Despite the exceedingly high prevalence of dating violence (DV),1 teens are notoriously unlikely to seek help from others. 2, 3 This is concerning as DV has been linked with a host of negative outcomes in adolescence that can continue into adulthood4. However, once DV is identified, provider resources and protocols for handling positive screens of DV are limited5, 6 and in many cases providers refer the adolescent to a parent. 6,7 Indeed, research has demonstrated that parents serve an integral role in their child's dating relationships and a number of dating-specific parenting behaviors have been linked to DV. 8,9,10,11 However, studies have shown that parents tend to have minimal and/or inaccurate knowledge of the prevalence and severity of DV, especially with regard to their own child.12,13 Relatedly, a large percentage of parents report responding to their child's problematic dating behavior in harmful or ineffective ways. 14,15,16 These findings suggest that parents may need guidance on how to effectively communicate about DV, particularly when their child is involved. Parent-based, secondary prevention programming has proven effective in risk reduction with other adolescent risk behaviors;17,18,19,20 however, no such evidence-based programs exist for DV.
AIMS. The aims of the proposed project are to conduct a mixed-methods needs assessment to further understand parent perspectives regarding their current attitudes, experiences, parenting practices, help- seeking patterns, available resources, and gaps in knowledge and competency related to DV awareness and intervention, as well as to further understand adolescent perspectives regarding these topics and to contrast these with parent perspectives. The study also strives to identify the interest, acceptability and feasibility of a parent-based, secondary prevention program for DV and to identify the preferences and acceptability of potential program content and structure. Data synthesized from a mixed-methods needs assessment will be used to create a preliminary outline of a parent-based, secondary prevention program for DV that can ultimately serve as a needed component of a comprehensive response to DV prevention and intervention. METHODS. The proposed mixed-methods needs assessment will be conducted with parents of teens with previously reported DV histories, as well as with the affected teen (parent-child dyads). Quantitative assessment surveys will be administered and individual, informant interviews will be conducted with parents and teens separately. Next, focus groups will be conducted with an additional sample of parents of affected teens to assess the interest, acceptability, and feasibility of the proposed program. Finally, the quantitative and qualitative data will be integrated with a review of existing literature to develop a detailed outline for a parent- based, secondary prevention program for DV. LONG TERM GOAL. My long-term goal is to develop a research program geared toward adolescent violence prevention with a focus on the advancement of parent- based prevention and intervention strategies.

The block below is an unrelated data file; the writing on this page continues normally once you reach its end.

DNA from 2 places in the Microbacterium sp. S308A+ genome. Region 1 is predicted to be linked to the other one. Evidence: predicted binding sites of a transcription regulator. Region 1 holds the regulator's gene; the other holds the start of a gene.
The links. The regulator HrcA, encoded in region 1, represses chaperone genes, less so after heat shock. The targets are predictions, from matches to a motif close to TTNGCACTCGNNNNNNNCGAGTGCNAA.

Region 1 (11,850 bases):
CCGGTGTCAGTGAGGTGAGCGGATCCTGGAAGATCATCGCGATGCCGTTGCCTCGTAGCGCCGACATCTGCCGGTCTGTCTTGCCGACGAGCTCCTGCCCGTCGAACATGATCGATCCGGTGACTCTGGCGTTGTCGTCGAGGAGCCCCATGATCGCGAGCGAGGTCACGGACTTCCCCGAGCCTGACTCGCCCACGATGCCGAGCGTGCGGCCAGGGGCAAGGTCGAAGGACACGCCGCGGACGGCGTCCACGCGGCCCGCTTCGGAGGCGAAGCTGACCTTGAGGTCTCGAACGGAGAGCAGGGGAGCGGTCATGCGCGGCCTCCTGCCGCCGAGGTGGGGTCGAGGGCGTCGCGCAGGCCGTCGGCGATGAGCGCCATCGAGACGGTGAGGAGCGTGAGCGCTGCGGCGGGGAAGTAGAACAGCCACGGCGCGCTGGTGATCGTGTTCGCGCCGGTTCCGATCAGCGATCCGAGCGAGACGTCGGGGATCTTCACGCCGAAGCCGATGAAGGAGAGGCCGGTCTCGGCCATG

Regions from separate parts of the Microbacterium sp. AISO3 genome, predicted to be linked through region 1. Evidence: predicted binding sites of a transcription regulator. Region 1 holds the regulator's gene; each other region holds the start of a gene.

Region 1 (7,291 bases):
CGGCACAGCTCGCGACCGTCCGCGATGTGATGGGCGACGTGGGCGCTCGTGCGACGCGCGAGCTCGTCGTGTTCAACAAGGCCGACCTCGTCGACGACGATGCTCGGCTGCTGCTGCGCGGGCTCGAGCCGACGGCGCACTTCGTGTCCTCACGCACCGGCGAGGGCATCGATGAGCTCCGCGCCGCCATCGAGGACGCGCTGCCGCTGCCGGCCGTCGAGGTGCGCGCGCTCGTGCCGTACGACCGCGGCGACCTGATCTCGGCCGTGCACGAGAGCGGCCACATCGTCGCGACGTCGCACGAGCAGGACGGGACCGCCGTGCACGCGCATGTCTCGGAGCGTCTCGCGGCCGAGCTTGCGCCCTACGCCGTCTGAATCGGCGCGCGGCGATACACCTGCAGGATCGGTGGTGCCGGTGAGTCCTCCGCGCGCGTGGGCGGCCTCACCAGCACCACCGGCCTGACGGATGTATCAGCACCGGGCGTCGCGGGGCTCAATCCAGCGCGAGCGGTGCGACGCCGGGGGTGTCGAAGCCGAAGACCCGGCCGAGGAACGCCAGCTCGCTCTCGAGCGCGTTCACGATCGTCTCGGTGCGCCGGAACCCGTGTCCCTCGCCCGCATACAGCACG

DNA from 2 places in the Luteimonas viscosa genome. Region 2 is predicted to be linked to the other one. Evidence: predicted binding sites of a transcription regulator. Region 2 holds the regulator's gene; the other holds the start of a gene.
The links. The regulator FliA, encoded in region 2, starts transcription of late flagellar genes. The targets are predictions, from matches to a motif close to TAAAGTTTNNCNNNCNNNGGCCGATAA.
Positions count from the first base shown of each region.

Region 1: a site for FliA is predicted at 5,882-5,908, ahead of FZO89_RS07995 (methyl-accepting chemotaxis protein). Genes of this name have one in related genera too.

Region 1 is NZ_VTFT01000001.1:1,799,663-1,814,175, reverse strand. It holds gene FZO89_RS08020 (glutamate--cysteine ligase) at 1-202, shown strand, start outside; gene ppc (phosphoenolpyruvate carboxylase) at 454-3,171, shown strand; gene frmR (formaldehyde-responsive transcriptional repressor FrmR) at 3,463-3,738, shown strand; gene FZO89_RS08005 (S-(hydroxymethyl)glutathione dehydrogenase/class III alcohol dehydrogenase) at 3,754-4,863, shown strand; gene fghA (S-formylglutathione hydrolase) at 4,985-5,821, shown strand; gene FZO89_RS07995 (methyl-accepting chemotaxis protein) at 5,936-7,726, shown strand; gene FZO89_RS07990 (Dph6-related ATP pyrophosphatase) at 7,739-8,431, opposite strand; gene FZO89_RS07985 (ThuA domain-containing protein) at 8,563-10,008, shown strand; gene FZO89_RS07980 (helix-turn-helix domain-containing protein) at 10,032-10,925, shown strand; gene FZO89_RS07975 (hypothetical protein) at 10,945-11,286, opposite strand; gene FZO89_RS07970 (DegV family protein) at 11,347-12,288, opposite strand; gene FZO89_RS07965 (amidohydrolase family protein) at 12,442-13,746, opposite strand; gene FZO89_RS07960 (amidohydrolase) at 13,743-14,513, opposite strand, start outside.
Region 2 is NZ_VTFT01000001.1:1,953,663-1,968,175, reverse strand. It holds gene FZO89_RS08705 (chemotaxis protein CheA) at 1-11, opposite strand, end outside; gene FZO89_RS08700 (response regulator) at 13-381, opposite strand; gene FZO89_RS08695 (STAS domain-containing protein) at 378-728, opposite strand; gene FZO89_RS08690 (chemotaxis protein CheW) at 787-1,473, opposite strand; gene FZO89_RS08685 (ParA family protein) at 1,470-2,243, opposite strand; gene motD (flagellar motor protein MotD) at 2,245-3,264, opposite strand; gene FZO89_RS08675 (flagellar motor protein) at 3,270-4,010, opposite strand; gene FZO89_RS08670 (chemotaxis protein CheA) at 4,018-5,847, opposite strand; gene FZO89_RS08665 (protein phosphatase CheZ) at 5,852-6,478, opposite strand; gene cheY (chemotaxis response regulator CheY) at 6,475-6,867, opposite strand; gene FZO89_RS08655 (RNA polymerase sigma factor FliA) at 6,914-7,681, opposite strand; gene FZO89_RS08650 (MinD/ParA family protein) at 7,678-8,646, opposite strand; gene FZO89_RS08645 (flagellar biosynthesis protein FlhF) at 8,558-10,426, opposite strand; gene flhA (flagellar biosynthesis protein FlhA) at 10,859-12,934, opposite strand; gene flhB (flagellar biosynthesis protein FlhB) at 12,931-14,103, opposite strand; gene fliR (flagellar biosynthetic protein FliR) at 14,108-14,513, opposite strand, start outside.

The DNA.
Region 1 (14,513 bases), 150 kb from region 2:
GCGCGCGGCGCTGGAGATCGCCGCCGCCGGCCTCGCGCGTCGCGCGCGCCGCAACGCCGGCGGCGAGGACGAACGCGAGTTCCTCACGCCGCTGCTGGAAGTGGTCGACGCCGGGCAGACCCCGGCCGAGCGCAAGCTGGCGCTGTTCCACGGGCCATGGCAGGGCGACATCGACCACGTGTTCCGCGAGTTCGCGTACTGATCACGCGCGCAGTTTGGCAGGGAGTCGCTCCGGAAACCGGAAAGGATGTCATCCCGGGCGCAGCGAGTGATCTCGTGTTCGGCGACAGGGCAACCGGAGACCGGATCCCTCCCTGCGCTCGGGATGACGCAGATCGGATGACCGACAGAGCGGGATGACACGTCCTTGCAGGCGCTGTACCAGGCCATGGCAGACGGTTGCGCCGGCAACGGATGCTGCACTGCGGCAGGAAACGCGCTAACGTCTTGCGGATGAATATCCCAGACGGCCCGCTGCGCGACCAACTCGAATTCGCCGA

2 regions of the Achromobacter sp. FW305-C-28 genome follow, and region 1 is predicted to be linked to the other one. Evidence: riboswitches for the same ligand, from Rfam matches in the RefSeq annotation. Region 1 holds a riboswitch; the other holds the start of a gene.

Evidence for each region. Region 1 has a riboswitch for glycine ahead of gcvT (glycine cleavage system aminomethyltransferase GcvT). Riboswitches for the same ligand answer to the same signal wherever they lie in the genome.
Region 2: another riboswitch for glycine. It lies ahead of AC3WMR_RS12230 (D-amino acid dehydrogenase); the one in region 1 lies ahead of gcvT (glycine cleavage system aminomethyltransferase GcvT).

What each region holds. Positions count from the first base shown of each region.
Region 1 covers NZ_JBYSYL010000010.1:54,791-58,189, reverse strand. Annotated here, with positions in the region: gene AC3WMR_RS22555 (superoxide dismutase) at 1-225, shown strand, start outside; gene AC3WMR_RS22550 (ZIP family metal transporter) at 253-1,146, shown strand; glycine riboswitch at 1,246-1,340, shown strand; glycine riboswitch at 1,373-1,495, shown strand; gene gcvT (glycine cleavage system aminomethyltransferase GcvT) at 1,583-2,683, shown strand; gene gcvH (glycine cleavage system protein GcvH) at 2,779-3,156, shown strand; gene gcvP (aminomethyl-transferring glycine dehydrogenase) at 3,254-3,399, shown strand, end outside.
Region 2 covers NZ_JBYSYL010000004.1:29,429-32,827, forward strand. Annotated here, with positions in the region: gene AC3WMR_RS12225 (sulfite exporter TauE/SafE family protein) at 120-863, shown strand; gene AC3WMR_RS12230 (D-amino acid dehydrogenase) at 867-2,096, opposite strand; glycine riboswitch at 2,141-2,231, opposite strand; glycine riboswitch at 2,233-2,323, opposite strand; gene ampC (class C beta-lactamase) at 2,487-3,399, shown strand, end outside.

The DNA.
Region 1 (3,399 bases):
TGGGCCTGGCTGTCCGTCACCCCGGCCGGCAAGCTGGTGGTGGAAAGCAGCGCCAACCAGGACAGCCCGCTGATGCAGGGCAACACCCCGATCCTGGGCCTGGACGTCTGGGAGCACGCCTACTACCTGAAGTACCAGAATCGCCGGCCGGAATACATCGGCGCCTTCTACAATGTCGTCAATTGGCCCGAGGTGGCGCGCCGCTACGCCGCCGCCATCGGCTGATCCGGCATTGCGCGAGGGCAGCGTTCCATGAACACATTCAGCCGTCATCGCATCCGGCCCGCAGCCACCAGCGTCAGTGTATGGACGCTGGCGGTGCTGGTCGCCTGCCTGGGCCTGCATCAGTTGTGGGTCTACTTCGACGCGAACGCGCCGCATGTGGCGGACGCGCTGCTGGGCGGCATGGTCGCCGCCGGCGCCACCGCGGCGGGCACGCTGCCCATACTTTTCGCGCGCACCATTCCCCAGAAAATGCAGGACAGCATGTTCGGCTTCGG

Despite the high prevalence of adolescent dating violence (DV), parents' ability to effectively respond to DV experiences in their children are limited. This mixed-methods needs assessment with parents and teens affected by DV will result in a preliminary outline of a parent-based, secondary prevention program for DV. The future development of such a program could serve as a critical component in a comprehensive response to DV perpetration and victimization among youth. !